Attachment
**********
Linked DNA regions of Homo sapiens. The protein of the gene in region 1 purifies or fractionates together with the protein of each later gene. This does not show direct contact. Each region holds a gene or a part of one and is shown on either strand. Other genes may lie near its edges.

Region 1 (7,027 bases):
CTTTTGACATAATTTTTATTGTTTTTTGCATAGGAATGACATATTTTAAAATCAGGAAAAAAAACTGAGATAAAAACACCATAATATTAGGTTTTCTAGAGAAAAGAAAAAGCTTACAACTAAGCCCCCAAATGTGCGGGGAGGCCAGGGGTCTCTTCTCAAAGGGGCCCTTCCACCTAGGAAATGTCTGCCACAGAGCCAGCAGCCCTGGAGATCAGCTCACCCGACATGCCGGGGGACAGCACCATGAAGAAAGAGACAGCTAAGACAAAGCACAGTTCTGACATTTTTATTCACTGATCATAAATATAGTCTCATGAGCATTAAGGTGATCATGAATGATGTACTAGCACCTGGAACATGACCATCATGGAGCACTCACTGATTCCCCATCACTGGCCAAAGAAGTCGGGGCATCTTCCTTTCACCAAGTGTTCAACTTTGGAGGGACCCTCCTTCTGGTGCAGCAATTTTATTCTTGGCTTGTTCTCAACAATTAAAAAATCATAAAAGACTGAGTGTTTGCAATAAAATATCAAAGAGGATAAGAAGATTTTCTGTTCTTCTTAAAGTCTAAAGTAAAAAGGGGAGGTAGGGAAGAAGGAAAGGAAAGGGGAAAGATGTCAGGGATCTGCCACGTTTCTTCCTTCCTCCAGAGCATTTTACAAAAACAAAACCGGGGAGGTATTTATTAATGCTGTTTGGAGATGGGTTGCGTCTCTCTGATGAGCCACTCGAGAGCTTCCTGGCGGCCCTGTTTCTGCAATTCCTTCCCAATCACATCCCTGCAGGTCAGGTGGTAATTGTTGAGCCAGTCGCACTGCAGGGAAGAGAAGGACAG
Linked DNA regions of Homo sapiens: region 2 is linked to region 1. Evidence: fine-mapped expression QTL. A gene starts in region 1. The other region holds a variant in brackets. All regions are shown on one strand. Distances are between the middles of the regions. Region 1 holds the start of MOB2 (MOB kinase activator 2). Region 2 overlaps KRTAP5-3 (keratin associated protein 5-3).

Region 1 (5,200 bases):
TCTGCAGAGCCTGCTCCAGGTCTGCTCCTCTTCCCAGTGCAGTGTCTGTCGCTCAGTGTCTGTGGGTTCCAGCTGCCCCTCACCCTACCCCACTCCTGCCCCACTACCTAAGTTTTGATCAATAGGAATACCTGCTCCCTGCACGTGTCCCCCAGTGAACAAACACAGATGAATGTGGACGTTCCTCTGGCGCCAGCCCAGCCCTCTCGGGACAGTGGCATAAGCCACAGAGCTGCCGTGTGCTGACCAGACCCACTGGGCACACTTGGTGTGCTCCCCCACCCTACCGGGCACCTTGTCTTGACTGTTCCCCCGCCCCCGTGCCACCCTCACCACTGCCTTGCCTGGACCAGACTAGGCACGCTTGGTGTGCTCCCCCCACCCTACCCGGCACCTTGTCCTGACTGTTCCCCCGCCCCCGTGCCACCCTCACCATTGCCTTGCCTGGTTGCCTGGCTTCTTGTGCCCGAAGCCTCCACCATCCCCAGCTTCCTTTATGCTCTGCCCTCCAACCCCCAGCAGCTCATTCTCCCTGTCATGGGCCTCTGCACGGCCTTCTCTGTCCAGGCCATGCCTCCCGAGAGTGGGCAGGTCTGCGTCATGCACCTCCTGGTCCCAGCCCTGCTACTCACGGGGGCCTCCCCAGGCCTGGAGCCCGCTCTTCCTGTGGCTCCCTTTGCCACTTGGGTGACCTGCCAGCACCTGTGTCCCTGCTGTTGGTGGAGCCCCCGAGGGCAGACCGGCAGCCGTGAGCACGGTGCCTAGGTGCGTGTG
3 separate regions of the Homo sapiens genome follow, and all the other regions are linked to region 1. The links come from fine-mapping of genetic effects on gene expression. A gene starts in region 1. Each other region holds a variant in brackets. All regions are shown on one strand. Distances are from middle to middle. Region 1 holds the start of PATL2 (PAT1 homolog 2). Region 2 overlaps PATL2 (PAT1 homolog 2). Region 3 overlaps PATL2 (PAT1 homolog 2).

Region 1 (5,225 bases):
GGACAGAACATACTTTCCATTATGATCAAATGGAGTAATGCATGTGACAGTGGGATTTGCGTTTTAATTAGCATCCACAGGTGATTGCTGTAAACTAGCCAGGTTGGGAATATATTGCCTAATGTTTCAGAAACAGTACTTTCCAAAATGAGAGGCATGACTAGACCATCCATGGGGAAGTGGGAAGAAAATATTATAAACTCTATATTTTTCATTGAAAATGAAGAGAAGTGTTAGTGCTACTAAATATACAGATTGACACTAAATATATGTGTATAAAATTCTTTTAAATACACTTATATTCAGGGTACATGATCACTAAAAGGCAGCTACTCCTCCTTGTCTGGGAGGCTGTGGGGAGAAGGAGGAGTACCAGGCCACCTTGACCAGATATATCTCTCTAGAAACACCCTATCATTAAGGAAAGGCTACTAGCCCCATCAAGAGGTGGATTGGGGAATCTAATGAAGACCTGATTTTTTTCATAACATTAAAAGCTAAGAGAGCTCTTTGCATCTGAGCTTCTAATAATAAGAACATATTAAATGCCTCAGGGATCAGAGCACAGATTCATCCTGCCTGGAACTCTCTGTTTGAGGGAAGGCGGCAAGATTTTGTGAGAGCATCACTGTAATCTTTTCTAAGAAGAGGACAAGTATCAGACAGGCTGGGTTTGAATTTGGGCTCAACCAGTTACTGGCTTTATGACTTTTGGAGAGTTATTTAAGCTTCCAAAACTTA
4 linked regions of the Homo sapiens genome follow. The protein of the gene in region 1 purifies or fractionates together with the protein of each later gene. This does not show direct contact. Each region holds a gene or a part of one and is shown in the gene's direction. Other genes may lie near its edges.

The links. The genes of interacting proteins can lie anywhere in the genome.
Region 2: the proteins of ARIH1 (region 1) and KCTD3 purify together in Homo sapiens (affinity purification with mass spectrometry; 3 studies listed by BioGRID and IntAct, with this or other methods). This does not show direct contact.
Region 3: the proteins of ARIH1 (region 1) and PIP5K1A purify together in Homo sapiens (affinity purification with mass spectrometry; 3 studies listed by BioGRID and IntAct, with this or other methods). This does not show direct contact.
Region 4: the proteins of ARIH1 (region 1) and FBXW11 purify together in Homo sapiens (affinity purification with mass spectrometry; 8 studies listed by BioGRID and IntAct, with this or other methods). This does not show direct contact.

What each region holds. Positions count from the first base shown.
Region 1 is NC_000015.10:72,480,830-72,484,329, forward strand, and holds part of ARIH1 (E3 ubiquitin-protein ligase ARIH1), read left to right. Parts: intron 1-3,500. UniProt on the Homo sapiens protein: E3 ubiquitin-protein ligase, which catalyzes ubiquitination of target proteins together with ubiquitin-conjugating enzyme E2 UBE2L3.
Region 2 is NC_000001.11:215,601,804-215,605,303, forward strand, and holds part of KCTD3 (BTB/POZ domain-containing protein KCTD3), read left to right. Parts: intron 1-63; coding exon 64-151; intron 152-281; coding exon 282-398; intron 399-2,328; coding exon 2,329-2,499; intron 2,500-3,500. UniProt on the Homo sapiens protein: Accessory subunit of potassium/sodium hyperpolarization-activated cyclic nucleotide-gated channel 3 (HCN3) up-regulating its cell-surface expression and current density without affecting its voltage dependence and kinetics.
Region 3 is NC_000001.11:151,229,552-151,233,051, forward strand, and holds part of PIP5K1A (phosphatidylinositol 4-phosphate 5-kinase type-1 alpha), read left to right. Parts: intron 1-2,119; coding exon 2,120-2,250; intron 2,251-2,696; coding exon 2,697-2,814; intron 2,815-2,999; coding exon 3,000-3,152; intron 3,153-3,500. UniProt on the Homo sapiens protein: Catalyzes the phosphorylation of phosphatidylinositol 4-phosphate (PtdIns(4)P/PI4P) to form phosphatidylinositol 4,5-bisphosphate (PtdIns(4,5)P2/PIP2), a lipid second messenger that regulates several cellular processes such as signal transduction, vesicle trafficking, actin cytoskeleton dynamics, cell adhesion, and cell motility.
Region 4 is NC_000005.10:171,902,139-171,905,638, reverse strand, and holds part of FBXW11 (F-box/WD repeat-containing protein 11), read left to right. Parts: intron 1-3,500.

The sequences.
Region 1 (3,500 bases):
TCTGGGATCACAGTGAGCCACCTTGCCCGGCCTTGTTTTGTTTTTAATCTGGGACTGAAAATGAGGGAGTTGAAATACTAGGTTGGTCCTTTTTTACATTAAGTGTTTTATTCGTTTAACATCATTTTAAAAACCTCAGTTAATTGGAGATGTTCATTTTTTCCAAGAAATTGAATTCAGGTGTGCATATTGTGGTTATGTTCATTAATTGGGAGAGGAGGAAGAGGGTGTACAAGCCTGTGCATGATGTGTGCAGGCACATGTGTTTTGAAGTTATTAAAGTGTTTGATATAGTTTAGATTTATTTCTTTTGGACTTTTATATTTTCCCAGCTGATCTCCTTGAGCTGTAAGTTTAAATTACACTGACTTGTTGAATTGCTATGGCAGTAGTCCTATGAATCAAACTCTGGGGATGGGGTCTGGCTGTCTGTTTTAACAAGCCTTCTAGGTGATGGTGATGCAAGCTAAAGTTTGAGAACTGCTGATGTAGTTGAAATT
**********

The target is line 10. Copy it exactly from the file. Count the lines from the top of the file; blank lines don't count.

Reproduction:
4 linked regions of the Homo sapiens genome follow. The protein of the gene in region 1 purifies or fractionates together with the protein of each later gene. This does not show direct contact. Each region holds a gene or a part of one and is shown in the gene's direction. Other genes may lie near its edges.